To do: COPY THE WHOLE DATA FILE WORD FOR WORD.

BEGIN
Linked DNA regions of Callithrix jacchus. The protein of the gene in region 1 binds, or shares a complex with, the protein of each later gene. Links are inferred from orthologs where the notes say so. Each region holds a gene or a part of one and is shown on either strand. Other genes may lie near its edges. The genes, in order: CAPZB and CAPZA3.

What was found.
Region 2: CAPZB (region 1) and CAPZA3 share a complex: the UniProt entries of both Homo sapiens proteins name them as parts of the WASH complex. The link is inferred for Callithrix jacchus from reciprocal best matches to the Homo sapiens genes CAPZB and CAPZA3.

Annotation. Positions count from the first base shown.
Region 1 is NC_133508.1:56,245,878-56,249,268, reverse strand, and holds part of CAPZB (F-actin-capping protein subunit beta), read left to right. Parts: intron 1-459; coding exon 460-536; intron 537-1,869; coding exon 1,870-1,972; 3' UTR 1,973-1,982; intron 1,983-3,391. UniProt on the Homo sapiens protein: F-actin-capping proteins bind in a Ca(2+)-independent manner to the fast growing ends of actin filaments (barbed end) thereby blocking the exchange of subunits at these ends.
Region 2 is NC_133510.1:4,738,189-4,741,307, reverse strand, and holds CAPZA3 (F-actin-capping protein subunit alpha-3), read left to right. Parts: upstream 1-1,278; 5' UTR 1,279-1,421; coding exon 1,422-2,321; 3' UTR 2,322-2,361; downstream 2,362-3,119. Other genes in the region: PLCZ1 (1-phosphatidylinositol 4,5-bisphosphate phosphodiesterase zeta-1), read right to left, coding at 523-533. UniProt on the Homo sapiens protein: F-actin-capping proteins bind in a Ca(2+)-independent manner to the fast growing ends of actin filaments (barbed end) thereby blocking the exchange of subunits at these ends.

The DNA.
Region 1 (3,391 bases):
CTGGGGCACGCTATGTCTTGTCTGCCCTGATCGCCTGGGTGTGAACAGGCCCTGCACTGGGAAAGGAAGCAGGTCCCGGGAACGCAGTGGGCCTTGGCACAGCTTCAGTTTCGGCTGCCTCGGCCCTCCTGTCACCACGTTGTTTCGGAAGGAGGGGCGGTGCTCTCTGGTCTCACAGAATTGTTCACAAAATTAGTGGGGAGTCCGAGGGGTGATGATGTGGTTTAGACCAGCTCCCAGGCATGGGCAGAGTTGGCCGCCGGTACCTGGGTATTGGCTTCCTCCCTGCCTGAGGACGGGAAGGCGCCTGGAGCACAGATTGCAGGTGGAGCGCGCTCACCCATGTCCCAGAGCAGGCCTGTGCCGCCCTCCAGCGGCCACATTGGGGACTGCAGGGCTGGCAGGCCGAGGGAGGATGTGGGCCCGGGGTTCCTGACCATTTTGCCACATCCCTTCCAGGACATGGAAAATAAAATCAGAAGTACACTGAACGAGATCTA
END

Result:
Linked DNA regions of Callithrix jacchus. The protein of the gene in region 1 binds, or shares a complex with, the protein of each later gene. Links are inferred from orthologs where the notes say so. Each region holds a gene or a part of one and is shown on either strand. Other genes may lie near its edges. The genes, in order: CAPZB and CAPZA3.

What was found.
Region 2: CAPZB (region 1) and CAPZA3 share a complex: the UniProt entries of both Homo sapiens proteins name them as parts of the WASH complex. The link is inferred for Callithrix jacchus from reciprocal best matches to the Homo sapiens genes CAPZB and CAPZA3.

Annotation. Positions count from the first base shown.
Region 1 is NC_133508.1:56,245,878-56,249,268, reverse strand, and holds part of CAPZB (F-actin-capping protein subunit beta), read left to right. Parts: intron 1-459; coding exon 460-536; intron 537-1,869; coding exon 1,870-1,972; 3' UTR 1,973-1,982; intron 1,983-3,391. UniProt on the Homo sapiens protein: F-actin-capping proteins bind in a Ca(2+)-independent manner to the fast growing ends of actin filaments (barbed end) thereby blocking the exchange of subunits at these ends.
Region 2 is NC_133510.1:4,738,189-4,741,307, reverse strand, and holds CAPZA3 (F-actin-capping protein subunit alpha-3), read left to right. Parts: upstream 1-1,278; 5' UTR 1,279-1,421; coding exon 1,422-2,321; 3' UTR 2,322-2,361; downstream 2,362-3,119. Other genes in the region: PLCZ1 (1-phosphatidylinositol 4,5-bisphosphate phosphodiesterase zeta-1), read right to left, coding at 523-533. UniProt on the Homo sapiens protein: F-actin-capping proteins bind in a Ca(2+)-independent manner to the fast growing ends of actin filaments (barbed end) thereby blocking the exchange of subunits at these ends.

The DNA.
Region 1 (3,391 bases):
CTGGGGCACGCTATGTCTTGTCTGCCCTGATCGCCTGGGTGTGAACAGGCCCTGCACTGGGAAAGGAAGCAGGTCCCGGGAACGCAGTGGGCCTTGGCACAGCTTCAGTTTCGGCTGCCTCGGCCCTCCTGTCACCACGTTGTTTCGGAAGGAGGGGCGGTGCTCTCTGGTCTCACAGAATTGTTCACAAAATTAGTGGGGAGTCCGAGGGGTGATGATGTGGTTTAGACCAGCTCCCAGGCATGGGCAGAGTTGGCCGCCGGTACCTGGGTATTGGCTTCCTCCCTGCCTGAGGACGGGAAGGCGCCTGGAGCACAGATTGCAGGTGGAGCGCGCTCACCCATGTCCCAGAGCAGGCCTGTGCCGCCCTCCAGCGGCCACATTGGGGACTGCAGGGCTGGCAGGCCGAGGGAGGATGTGGGCCCGGGGTTCCTGACCATTTTGCCACATCCCTTCCAGGACATGGAAAATAAAATCAGAAGTACACTGAACGAGATCTA